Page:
Thursday, November 30, 2023


Phone Photography Tip #3: Get familiar with the “Rule of Thirds”

By Mike Gast
This week, we’re going to take a look at a simple rule that photographers use to help improve the composition of their photographs. This “Rule of Thirds” deals with where you position the primary subject of your photos within the photo. Most folks center their subject – be it a sailboat or the family dog – in the center of the frame and shoot away. The Rule of Thirds can make your smartphone pics much more interesting. Give it a try.

Tip #3: Get familiar with the “Rule of Thirds”

Both iPhones and Android phones offer a handy screen grid to help you properly compose your photos. Learning great composition will be what really improves your cell phone shots.

The Rule of Thirds is a very old method used by professional photographers. Basically, you visually divide your phone screen into a tic-tac-toe board of nine equal rectangles created by the two vertical and two horizontal white lines. When you are positioning the main subject of your photo, you attempt to place the subject at one of the four intersections of those lines. Most folks pose their subjects dead center in the middle of the frame. Try shifting to one of these line intersections and see what happens.

I know. It all sounds complicated. But Apple and all Android phones provide that Rule of Thirds grid for you.

Just go to the Settings app on your phone and scroll down to the Camera setting. Next, scroll down to “Grid” and push the slider until it turns green. That’s it. The grid will show up every time you use your cell phone camera, reminding you to take a moment to improve your photo’s composition. The instructions for adding the grid might be a bit different on certain Android phones, but it shouldn’t be hard to find in your Settings app.

Once you’ve got the grid on your phone, try moving around a bit before you take your shot. Put Fido in the lower left or right intersection of the lines. When you’re taking that beautiful sunset shot, let Sol shine from the upper right or left line intersections. You’ll be amazed by the difference it makes.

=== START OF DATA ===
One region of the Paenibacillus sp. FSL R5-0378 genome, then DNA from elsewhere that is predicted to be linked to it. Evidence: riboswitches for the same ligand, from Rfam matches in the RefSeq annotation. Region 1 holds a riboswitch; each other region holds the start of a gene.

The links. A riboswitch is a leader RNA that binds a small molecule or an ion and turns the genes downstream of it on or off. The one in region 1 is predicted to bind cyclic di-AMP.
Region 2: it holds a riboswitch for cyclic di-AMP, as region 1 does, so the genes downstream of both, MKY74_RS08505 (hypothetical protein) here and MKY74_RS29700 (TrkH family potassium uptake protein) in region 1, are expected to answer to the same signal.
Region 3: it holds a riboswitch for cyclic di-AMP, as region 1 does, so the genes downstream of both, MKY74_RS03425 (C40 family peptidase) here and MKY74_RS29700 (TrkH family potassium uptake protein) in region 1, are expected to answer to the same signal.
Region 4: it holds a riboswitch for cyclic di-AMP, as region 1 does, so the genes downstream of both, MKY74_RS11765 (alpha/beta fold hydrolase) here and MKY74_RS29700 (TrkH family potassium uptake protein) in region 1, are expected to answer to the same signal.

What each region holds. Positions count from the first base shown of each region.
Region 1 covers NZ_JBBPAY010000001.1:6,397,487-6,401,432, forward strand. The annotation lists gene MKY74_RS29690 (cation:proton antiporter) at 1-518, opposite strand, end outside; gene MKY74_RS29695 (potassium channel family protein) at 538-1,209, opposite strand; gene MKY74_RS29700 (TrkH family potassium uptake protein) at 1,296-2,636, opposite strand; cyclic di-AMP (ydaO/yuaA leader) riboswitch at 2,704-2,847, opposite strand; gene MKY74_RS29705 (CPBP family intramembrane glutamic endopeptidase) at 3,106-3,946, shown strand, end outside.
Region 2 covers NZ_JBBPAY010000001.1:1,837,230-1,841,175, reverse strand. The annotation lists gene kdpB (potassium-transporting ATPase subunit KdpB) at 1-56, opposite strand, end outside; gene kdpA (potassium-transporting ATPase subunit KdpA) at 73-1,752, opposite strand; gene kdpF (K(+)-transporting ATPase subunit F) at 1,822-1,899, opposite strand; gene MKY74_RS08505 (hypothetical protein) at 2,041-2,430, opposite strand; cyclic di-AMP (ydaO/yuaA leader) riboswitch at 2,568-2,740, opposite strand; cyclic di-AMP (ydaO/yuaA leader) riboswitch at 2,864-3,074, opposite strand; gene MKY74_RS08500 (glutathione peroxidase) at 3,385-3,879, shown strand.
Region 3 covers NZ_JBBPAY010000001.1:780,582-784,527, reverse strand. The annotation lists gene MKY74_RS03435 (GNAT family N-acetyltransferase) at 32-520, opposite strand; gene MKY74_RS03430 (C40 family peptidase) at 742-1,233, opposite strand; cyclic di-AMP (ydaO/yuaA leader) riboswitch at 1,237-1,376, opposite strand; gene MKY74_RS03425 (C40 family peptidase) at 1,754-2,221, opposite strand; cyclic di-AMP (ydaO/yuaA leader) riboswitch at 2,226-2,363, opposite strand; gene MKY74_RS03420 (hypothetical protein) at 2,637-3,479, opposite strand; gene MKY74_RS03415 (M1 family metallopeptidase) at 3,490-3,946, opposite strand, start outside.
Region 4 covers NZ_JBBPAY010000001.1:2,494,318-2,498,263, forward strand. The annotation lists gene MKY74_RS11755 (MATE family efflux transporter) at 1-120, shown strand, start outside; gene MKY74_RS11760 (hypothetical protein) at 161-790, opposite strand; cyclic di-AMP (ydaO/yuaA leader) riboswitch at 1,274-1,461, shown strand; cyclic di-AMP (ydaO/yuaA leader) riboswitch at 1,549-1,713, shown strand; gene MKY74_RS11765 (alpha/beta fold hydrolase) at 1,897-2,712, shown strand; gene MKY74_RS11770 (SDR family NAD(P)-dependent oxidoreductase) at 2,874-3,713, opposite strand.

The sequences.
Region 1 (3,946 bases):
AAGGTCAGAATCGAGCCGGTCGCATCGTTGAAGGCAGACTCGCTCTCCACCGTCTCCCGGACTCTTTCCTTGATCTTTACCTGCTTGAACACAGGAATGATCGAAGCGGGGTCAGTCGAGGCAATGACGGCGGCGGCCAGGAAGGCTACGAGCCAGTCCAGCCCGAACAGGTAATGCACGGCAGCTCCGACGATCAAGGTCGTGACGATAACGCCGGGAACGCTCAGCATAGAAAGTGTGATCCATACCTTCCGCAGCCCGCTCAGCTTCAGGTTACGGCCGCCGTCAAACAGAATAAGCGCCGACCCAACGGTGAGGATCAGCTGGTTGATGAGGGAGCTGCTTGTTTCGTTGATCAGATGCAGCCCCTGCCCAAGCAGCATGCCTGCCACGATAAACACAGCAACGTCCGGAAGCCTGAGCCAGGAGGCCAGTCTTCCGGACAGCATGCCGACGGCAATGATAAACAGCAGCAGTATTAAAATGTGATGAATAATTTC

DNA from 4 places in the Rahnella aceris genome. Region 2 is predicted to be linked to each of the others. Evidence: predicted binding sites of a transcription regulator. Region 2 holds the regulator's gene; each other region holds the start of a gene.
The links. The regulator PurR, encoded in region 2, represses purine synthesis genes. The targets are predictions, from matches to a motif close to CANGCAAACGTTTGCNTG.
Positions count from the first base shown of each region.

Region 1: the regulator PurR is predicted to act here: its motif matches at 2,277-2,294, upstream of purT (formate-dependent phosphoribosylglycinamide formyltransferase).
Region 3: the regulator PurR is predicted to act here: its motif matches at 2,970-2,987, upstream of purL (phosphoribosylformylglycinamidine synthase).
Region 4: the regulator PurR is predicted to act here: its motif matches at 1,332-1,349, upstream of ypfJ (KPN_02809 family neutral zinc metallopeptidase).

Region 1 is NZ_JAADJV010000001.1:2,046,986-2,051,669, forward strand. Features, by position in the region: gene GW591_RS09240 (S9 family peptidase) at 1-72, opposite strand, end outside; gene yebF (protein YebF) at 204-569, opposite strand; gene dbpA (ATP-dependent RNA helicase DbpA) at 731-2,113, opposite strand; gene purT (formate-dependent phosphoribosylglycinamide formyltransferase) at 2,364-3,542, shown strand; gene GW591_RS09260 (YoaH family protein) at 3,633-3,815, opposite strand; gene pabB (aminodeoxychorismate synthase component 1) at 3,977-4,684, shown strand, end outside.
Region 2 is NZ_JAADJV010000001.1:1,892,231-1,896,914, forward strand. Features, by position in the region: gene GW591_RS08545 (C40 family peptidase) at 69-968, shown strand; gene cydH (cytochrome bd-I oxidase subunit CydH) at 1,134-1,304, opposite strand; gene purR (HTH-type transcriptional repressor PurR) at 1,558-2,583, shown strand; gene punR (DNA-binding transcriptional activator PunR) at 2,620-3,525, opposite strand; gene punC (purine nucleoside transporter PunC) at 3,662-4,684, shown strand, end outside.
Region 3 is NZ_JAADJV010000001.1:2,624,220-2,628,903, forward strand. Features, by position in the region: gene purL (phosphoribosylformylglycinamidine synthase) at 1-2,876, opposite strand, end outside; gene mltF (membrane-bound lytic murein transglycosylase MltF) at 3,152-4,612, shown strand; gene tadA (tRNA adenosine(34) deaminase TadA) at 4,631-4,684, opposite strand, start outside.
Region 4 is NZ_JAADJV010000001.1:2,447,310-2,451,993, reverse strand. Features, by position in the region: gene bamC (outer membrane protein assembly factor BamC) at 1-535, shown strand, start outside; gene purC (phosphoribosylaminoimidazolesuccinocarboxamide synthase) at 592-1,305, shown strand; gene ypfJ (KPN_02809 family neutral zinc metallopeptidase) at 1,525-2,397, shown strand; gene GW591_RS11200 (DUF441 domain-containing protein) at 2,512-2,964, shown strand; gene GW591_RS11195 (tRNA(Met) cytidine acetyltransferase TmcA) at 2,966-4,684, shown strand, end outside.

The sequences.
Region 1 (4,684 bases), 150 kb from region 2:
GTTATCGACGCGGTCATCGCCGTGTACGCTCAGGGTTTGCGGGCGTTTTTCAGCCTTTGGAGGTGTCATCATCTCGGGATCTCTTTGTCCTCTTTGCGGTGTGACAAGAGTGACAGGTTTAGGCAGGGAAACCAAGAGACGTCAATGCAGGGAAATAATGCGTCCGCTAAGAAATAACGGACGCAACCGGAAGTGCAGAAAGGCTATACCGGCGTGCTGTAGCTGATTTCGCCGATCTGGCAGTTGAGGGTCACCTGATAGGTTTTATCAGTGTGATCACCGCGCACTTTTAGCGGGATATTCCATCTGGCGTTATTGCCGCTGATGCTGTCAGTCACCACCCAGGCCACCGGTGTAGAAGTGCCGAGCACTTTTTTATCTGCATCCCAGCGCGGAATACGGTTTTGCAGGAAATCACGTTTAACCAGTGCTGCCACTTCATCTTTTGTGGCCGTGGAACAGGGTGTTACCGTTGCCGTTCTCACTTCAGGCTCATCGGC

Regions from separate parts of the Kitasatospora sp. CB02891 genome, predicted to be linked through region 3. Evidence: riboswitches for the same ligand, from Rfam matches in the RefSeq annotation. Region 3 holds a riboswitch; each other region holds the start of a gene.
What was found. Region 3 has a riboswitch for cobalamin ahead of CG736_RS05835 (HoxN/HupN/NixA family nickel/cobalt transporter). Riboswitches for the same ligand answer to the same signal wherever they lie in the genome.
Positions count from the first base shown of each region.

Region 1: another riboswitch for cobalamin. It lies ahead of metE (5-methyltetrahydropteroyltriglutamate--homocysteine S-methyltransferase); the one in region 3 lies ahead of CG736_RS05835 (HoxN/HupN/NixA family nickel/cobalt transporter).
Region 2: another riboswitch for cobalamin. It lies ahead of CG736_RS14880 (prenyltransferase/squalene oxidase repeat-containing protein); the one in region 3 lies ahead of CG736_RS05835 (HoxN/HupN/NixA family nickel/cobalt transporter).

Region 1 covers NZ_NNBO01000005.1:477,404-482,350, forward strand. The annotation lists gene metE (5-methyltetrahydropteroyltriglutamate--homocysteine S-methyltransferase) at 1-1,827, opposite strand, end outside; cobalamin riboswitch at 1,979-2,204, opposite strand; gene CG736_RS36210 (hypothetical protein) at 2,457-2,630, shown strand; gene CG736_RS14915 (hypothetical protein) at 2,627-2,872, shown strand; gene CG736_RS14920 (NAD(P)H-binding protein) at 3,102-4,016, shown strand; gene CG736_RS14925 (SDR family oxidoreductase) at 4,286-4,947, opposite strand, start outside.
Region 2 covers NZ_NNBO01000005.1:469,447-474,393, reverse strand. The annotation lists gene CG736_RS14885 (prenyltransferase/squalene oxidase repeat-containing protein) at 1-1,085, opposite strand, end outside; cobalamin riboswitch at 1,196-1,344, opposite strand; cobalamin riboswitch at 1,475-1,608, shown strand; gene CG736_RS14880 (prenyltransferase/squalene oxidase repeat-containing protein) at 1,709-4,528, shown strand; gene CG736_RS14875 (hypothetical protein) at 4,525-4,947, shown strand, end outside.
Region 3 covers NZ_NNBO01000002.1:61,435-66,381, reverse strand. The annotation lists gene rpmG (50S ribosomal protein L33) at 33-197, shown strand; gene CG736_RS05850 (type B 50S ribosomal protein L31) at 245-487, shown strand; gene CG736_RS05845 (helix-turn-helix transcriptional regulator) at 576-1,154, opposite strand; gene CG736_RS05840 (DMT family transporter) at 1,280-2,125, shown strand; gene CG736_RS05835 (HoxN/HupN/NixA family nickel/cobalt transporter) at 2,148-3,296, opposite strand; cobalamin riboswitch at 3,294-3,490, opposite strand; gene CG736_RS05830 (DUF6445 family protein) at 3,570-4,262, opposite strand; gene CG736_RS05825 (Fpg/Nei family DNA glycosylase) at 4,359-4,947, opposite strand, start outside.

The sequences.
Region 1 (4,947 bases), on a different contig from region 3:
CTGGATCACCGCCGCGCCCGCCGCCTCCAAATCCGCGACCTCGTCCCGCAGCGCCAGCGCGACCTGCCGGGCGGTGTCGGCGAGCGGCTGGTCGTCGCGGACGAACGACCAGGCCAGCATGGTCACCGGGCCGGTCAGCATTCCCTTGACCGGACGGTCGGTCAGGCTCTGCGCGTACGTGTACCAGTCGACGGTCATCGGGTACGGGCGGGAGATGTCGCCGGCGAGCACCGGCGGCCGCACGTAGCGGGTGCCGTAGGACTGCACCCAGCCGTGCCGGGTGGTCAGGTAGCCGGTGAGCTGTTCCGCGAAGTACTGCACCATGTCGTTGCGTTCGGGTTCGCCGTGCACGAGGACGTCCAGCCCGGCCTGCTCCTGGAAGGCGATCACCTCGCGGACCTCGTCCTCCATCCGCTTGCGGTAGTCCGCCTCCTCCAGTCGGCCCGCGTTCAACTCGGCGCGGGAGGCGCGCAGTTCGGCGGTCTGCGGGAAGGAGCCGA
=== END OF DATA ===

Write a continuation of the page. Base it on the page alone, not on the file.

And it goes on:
LAST WEEK’S TIP: The secret shutter button
I’ll show you how to crop photos with your feet (really)!

Mike Gast was the Vice President of Communications for Kampgrounds of America, Inc. for the past 20 years. Now, he’s on to new adventures as a regular contributor to, as well as helping others tell their stories through his freelance company, ‘Imi Ola Group. You can reach Mike at


Mike Gast
Mike Gast
Mike Gast was the vice president of Communications for Kampgrounds of America Inc. for 20 years before retiring in 2021. He also enjoyed a long newspaper career, working as a writer and editor at newspapers in North Dakota, South Dakota, Oregon, and Montana. He and his wife, Lori Lyon, now own and operate the Imi Ola Group marketing company, focusing on the outdoor industry.



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Marsha (@guest_127379)
2 years ago

Actually, on my Android I had to first open the camera, then use the icon in the far upper right corner to go to Settings. As I scrolled down I did find “Grid Lines.” There I could choose the option I wanted: Off, 3×3, or square. Thanks for this tip.

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